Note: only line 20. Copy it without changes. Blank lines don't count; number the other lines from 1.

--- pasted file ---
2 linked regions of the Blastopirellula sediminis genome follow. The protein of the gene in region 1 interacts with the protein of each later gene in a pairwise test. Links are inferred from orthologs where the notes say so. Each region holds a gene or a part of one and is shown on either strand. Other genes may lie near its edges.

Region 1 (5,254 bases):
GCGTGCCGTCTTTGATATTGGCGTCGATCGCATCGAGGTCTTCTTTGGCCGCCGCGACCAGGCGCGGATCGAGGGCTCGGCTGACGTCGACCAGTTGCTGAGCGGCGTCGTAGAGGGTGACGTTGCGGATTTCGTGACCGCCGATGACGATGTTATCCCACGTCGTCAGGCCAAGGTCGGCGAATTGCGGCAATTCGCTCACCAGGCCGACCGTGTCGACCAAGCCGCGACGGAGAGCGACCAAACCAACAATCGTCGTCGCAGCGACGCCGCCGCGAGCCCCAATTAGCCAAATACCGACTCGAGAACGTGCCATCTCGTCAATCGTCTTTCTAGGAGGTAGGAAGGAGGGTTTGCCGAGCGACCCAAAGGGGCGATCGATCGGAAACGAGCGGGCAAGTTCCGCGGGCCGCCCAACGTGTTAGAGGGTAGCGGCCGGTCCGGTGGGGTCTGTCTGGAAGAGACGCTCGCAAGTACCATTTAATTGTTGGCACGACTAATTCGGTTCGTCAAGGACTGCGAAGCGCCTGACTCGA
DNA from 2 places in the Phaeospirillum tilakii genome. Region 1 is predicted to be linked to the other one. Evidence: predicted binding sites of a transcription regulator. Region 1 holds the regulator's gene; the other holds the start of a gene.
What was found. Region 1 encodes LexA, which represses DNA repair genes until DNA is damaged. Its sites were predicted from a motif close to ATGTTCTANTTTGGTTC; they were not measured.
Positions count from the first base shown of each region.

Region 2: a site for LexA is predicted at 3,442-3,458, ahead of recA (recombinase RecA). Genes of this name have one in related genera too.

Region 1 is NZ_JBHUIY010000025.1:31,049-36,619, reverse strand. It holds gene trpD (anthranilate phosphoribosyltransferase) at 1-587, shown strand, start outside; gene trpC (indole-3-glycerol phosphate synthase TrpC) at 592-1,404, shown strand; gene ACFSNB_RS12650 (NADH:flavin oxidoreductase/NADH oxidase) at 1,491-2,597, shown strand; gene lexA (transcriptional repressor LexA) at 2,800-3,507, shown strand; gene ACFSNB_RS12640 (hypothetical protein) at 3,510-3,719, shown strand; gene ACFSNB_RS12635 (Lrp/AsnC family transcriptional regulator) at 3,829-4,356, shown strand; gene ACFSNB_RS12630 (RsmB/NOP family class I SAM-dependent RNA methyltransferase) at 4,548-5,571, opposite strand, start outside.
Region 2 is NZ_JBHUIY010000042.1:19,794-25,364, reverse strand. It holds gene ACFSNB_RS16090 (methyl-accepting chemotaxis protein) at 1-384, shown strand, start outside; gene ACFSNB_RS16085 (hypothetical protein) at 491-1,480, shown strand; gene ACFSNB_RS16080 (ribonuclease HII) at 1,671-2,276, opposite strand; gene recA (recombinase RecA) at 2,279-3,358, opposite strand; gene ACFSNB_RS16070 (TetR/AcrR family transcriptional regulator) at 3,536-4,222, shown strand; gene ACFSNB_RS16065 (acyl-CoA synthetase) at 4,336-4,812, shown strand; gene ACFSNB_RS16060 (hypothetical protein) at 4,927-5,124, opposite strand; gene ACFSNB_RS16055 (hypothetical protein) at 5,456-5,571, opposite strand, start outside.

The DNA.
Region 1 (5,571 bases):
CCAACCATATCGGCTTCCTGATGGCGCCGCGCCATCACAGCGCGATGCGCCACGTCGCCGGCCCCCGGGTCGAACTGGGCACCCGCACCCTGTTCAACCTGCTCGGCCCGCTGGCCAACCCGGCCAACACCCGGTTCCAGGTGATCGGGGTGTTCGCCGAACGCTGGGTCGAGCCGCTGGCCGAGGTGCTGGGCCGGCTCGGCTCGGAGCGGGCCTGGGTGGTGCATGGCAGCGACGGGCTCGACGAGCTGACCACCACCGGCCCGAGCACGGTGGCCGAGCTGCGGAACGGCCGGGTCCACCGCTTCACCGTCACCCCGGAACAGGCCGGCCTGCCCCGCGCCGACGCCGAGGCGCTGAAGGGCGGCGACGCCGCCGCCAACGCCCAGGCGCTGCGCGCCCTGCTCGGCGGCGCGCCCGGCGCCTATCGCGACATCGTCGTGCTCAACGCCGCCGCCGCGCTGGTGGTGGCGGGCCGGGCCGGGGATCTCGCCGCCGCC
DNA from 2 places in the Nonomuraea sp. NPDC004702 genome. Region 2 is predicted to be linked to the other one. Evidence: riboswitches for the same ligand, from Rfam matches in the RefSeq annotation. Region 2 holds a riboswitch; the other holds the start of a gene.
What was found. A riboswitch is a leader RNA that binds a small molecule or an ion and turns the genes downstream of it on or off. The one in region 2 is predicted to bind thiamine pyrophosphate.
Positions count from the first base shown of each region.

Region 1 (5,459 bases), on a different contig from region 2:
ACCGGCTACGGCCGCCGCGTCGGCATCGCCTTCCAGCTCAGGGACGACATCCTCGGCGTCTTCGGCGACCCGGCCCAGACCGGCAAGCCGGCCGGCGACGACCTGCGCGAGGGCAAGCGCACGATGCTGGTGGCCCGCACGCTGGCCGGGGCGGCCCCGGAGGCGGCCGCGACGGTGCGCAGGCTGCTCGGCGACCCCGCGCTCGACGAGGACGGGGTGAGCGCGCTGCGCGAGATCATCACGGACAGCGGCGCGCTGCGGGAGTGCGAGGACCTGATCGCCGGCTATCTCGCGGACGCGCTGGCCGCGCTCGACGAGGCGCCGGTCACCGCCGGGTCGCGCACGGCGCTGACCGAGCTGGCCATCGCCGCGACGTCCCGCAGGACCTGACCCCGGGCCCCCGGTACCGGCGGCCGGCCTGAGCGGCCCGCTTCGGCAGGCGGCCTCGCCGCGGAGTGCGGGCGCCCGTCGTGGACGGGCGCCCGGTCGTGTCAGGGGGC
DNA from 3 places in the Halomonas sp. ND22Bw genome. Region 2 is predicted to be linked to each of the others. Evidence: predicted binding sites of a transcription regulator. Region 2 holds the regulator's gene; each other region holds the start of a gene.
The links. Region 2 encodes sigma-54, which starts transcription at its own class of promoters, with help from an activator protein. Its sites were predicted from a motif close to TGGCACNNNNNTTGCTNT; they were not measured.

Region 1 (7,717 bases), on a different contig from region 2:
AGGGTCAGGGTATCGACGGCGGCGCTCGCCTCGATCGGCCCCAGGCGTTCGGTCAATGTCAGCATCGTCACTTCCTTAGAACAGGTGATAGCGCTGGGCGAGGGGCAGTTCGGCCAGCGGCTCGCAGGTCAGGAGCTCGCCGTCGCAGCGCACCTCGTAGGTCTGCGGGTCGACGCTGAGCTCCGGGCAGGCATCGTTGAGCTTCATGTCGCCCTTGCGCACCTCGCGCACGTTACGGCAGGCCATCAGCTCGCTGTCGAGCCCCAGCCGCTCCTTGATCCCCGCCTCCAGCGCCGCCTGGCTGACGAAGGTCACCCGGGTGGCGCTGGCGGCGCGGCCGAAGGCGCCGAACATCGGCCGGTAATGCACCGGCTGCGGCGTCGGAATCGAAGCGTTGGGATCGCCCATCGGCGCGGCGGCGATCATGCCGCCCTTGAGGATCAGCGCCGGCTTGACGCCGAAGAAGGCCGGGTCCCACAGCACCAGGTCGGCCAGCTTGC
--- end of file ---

Region 1 (7,717 bases), on a different contig from region 2: